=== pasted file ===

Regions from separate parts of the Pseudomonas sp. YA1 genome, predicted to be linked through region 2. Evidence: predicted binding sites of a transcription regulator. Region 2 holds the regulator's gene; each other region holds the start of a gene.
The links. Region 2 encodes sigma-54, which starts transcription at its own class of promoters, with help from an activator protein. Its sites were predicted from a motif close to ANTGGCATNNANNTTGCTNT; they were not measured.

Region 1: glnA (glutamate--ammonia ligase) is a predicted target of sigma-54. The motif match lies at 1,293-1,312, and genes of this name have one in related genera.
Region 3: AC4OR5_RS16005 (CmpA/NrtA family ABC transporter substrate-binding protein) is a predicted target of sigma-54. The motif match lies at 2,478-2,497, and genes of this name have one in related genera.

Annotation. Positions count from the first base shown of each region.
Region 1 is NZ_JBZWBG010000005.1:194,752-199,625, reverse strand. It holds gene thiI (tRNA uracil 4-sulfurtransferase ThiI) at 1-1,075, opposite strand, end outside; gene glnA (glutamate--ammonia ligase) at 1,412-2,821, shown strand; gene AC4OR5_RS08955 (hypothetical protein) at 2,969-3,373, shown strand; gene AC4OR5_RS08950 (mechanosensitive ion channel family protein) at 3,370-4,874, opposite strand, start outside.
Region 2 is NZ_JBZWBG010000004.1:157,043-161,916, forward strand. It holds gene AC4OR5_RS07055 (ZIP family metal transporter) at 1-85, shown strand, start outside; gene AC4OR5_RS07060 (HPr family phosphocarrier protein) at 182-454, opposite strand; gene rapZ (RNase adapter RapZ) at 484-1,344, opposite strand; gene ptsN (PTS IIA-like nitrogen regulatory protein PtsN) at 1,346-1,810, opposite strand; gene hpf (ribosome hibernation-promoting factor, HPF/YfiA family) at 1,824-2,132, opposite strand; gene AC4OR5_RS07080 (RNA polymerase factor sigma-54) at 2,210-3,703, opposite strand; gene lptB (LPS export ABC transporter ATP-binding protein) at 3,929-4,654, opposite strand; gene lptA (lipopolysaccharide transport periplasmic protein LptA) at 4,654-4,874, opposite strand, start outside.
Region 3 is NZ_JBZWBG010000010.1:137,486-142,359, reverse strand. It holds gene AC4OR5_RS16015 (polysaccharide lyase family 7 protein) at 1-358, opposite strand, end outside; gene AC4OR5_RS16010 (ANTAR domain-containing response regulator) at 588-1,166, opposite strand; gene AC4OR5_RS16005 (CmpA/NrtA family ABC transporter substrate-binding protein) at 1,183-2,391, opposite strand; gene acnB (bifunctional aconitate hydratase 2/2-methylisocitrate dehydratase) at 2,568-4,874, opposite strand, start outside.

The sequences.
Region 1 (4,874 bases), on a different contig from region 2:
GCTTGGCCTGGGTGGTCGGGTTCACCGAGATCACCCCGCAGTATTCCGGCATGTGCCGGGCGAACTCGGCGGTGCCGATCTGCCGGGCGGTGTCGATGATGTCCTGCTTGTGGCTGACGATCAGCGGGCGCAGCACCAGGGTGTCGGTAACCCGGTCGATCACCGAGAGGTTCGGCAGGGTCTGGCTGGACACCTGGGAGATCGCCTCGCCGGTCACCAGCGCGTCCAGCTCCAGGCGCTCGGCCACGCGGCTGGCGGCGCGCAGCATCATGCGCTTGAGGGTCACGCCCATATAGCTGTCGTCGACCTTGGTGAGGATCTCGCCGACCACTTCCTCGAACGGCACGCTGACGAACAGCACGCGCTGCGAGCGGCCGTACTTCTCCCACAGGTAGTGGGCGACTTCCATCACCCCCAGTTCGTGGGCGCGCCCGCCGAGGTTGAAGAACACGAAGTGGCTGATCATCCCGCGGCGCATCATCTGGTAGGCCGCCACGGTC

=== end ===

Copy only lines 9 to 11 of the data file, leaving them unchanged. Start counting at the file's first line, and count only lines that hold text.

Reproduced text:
The sequences.
Region 1 (4,874 bases), on a different contig from region 2:
GCTTGGCCTGGGTGGTCGGGTTCACCGAGATCACCCCGCAGTATTCCGGCATGTGCCGGGCGAACTCGGCGGTGCCGATCTGCCGGGCGGTGTCGATGATGTCCTGCTTGTGGCTGACGATCAGCGGGCGCAGCACCAGGGTGTCGGTAACCCGGTCGATCACCGAGAGGTTCGGCAGGGTCTGGCTGGACACCTGGGAGATCGCCTCGCCGGTCACCAGCGCGTCCAGCTCCAGGCGCTCGGCCACGCGGCTGGCGGCGCGCAGCATCATGCGCTTGAGGGTCACGCCCATATAGCTGTCGTCGACCTTGGTGAGGATCTCGCCGACCACTTCCTCGAACGGCACGCTGACGAACAGCACGCGCTGCGAGCGGCCGTACTTCTCCCACAGGTAGTGGGCGACTTCCATCACCCCCAGTTCGTGGGCGCGCCCGCCGAGGTTGAAGAACACGAAGTGGCTGATCATCCCGCGGCGCATCATCTGGTAGGCCGCCACGGTC